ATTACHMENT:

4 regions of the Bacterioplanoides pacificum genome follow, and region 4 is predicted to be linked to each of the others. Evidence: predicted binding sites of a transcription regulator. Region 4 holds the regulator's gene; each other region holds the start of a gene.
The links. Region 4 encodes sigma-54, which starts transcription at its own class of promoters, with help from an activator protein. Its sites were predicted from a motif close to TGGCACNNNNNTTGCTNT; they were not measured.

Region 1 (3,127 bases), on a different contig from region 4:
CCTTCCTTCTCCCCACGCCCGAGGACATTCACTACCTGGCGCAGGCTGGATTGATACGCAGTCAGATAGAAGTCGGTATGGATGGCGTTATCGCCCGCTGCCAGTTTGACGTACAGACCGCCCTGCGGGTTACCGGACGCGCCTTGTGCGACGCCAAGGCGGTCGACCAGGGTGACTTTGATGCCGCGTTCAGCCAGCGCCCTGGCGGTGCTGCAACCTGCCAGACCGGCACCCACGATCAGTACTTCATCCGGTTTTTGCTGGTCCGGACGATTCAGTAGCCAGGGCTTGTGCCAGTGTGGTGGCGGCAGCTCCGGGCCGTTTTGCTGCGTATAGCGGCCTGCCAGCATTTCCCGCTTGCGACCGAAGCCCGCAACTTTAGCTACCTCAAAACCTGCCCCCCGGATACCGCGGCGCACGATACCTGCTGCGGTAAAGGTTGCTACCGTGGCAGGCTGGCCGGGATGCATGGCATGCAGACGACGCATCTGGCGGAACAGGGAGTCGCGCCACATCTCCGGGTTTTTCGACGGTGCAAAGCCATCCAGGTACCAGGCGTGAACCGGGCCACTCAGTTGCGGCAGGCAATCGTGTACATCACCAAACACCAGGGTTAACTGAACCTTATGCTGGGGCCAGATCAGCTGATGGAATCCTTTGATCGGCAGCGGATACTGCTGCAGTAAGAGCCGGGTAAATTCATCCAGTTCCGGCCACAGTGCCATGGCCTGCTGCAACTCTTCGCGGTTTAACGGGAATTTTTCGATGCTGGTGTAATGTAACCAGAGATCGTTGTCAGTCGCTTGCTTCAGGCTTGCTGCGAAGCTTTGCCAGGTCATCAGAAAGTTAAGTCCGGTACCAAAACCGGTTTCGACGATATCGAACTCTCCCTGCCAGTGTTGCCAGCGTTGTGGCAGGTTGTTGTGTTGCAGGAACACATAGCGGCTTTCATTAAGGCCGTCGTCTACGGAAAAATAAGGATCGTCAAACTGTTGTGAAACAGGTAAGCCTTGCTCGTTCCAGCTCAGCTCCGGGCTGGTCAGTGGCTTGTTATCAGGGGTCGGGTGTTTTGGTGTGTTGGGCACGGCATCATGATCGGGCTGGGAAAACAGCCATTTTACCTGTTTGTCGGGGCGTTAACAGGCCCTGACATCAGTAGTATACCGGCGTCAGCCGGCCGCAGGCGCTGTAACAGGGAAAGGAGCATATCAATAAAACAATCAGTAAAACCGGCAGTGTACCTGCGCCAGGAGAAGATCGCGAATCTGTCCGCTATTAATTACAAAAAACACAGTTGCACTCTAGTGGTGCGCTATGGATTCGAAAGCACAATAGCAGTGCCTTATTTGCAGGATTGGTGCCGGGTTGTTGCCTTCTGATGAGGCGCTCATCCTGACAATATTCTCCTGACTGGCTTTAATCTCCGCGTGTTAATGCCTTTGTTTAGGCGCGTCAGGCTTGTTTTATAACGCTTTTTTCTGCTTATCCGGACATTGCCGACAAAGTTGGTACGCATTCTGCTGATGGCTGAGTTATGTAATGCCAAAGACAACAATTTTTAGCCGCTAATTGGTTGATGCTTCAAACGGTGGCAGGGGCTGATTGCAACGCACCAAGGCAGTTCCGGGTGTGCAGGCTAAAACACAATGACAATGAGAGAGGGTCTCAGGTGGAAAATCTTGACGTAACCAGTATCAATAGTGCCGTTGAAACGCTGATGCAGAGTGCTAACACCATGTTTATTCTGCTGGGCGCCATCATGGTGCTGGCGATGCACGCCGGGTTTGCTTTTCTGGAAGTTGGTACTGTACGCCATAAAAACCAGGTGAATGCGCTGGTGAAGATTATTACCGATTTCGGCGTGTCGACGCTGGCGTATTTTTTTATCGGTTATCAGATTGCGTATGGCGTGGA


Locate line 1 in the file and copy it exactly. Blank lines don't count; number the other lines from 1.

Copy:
4 regions of the Bacterioplanoides pacificum genome follow, and region 4 is predicted to be linked to each of the others. Evidence: predicted binding sites of a transcription regulator. Region 4 holds the regulator's gene; each other region holds the start of a gene.